As well as being a globally well-known automaker, Honda is the maker of what is probably the most recognizable humanoid robot in the world – the famous Asimo – it’s the one that looks like an astronaut and runs in a funny way.
But the company hasn’t really made many headlines in recent times for its ongoing work in robotics. Now it’s in the spotlight again.
Honda Robotics is preparing to unveil what it calls its “3E – Empower, Experience, Empathy – Robotics Concept at CES 2018, which is scheduled to be held in Las Vegas, US, from January 9th to 12th. (See video below.) Continue reading Honda to launch new concept robots at CES 2018
Article contributed by John Hawthorne, Industrial Quick Search Directory
We are becoming more accustomed to jaw-dropping video game technology, Amazon’s Alexa speakers, and nifty Android and iOS apps that seem to let us do just about anything.
While commercial technology continues to make leaps and bounds each year, what role does artificial intelligence play in all this, and how will AI and robots become part of our lives in the near future?
The following is an overview of several way that AI and robots are helping us through algorithms and physical functioning at work, in our homes, and in the way we move around. Continue reading Robots and artificial intelligence are coming soon to your work, home, and cars
Material handling refers to the movement of items within relatively small spaces, such as a warehouse.
In that sense, it’s different from logistics, which refers to movement of goods over longer distances, from city to city or across countries and continents.
But material handling falls within logistics, obviously, and can sometimes be categorised within intralogistics – as in, movement of goods within a company’s network of warehouses and manufacturing facilities. Continue reading Material handling: An overview of a fast-moving market
Yaskawa Electric says it has achieved a staggering 150 per cent growth in net profit for the period from April to September, compared with the same period last year, according to a report on Nikkei.
Nikkei says Yaskawa’s profits for the period were $184 million, beating its own previous records.
Yaskawa, which also owns the Motoman brand of industrial robot, says most of the growth was due to increased orders for automation equipment from China, Japan and the US. Continue reading Yaskawa Electric reports stunning 150 per cent more profits with robotics and automation leading the way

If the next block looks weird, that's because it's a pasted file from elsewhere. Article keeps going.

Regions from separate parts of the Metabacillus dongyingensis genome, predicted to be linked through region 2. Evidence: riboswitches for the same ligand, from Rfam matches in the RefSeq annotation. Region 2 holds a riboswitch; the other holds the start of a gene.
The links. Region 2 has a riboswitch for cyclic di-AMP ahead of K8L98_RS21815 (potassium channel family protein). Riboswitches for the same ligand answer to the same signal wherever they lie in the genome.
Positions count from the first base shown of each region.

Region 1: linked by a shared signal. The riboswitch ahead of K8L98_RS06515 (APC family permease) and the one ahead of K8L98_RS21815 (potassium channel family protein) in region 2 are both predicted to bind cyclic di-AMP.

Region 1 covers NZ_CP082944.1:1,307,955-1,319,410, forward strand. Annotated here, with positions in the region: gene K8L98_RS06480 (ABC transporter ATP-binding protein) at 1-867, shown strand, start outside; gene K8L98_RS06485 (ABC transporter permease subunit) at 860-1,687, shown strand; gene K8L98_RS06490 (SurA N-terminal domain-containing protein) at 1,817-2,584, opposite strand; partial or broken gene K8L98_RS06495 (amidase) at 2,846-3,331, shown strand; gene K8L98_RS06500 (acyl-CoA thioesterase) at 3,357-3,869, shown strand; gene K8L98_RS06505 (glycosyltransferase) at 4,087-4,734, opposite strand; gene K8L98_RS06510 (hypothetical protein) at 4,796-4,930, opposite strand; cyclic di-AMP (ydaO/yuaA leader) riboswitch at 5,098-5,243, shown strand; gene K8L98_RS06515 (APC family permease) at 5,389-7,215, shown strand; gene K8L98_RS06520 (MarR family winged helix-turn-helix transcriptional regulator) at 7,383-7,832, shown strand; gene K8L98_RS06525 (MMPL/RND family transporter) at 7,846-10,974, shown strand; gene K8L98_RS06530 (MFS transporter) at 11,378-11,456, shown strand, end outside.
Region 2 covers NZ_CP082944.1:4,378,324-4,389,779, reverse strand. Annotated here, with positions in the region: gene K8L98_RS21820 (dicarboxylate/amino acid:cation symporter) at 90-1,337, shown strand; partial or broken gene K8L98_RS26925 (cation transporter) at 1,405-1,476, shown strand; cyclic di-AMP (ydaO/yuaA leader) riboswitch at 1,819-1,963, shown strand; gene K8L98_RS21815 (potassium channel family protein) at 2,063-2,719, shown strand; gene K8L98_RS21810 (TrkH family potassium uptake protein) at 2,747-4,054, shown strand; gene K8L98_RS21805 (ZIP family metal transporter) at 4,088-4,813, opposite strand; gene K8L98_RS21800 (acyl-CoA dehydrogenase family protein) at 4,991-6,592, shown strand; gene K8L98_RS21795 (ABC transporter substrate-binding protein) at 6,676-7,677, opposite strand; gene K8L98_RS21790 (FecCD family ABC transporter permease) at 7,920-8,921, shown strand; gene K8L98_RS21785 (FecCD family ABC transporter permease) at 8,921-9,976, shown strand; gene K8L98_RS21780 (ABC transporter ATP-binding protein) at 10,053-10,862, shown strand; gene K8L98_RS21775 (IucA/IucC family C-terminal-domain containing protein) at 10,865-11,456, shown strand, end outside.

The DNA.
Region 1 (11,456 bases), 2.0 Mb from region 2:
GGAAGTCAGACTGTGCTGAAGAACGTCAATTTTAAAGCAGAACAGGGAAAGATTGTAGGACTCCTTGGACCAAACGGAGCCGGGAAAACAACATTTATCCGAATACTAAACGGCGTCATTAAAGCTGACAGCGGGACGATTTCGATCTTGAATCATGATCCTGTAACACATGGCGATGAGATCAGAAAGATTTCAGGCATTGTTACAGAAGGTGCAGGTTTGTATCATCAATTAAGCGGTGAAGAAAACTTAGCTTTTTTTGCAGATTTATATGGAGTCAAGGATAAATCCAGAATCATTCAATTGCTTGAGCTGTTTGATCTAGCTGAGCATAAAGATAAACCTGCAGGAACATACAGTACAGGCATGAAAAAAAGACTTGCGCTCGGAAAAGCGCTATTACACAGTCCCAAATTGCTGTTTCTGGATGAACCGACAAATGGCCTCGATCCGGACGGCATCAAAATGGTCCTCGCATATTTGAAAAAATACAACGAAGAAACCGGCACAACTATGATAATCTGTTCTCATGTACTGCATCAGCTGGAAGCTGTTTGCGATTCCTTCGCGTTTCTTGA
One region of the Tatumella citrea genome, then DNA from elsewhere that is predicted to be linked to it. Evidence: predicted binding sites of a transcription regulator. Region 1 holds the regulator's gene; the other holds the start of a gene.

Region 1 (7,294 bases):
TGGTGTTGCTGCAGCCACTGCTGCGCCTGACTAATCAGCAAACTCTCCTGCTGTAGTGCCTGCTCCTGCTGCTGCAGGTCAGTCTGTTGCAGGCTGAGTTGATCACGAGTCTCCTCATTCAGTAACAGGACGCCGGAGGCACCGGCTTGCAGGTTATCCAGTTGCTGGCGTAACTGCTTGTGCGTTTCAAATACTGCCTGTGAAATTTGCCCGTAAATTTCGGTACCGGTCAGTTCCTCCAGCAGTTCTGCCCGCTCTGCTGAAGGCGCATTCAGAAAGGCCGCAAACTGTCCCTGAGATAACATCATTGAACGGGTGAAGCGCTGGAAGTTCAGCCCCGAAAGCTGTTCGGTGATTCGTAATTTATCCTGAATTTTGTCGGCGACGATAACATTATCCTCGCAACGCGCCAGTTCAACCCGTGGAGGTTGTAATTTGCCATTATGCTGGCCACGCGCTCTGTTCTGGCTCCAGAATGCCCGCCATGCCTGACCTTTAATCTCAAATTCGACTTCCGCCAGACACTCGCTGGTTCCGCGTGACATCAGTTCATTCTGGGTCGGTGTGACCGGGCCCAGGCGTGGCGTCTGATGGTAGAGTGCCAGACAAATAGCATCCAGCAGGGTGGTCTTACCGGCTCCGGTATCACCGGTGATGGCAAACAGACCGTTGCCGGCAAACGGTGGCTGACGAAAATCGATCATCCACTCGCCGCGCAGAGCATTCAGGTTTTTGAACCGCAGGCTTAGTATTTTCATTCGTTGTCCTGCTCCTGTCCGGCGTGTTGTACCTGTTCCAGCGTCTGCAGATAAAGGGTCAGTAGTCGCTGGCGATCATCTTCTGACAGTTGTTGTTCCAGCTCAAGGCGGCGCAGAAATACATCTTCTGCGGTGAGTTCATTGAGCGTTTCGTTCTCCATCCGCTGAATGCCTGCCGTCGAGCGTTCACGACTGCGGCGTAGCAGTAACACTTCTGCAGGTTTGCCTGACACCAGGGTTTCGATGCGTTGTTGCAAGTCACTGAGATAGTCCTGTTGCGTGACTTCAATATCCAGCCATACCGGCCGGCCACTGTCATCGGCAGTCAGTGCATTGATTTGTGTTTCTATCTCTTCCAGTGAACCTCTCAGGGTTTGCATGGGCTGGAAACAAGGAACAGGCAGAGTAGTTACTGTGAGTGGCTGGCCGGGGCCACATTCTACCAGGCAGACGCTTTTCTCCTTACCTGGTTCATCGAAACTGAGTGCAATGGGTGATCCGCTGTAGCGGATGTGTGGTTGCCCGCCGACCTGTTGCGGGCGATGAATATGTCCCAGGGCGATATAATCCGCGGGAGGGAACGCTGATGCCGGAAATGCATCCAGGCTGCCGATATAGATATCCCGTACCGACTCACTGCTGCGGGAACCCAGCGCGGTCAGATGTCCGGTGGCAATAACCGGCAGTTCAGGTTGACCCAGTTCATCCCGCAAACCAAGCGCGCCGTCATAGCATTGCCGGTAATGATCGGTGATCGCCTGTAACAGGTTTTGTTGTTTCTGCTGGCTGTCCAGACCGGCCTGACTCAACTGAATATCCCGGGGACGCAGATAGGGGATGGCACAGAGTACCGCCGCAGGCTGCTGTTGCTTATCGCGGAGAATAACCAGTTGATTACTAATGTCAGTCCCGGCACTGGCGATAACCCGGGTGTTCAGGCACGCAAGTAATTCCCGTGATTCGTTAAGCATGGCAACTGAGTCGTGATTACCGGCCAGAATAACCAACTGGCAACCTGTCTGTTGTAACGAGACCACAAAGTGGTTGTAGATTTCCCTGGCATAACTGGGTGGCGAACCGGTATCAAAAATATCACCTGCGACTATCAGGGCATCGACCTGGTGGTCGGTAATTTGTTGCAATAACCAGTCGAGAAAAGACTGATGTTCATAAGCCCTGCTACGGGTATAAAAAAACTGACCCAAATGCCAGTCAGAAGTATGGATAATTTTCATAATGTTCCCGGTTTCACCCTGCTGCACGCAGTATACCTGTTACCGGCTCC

Instructables is probably the most popular website for the maker community, and contains thousands and thousands of guides on how to make things.
The website was bought by the Autodesk group, which owns the AutoCad and Fusion 360 range of software, and is offering free software to the education sector.
A few weeks ago, Instructables launched a competition which it called “Design for Robotics”, in partnership with GE Appliances, which makes washing machines and similar household goods. Continue reading Final call for Instructables ‘Design for Robotics’ competition
Like most business sectors, the cosmetics industry is a growing market for industrial robotics and automation suppliers.
At the moment, it’s a relatively small market compared to automotive, electronics, and other sectors, but according to a study by Alltake Market Research, unit shipments in the sector will grow more than 20 per cent by 2022.
However, Alltake combines cosmetics and pharmaceutical into one category for its projections. Continue reading Robots in the cosmetics industry: Complex tasks for sophisticated machines
China’s appetite for industrial robots is big and growing. Already the largest buyer of the machines, domestic companies are being encouraged by the Chinese government to build more robots locally, not just import them from overseas.
Such high-powered encouragement has led to the establishment of numerous robot manufacturers in the country, some of which take advantage of government subsidies.
This has prompted criticism from US commerce secretary Wilbur Ross (main picture), who grumbled about a range of issues, but singled out China’s burgeoning robotics industry, which he apparently believes is built mainly on government subsidies. Continue reading US trade boss warns of oversupply of bad robots because of Chinese government subsidies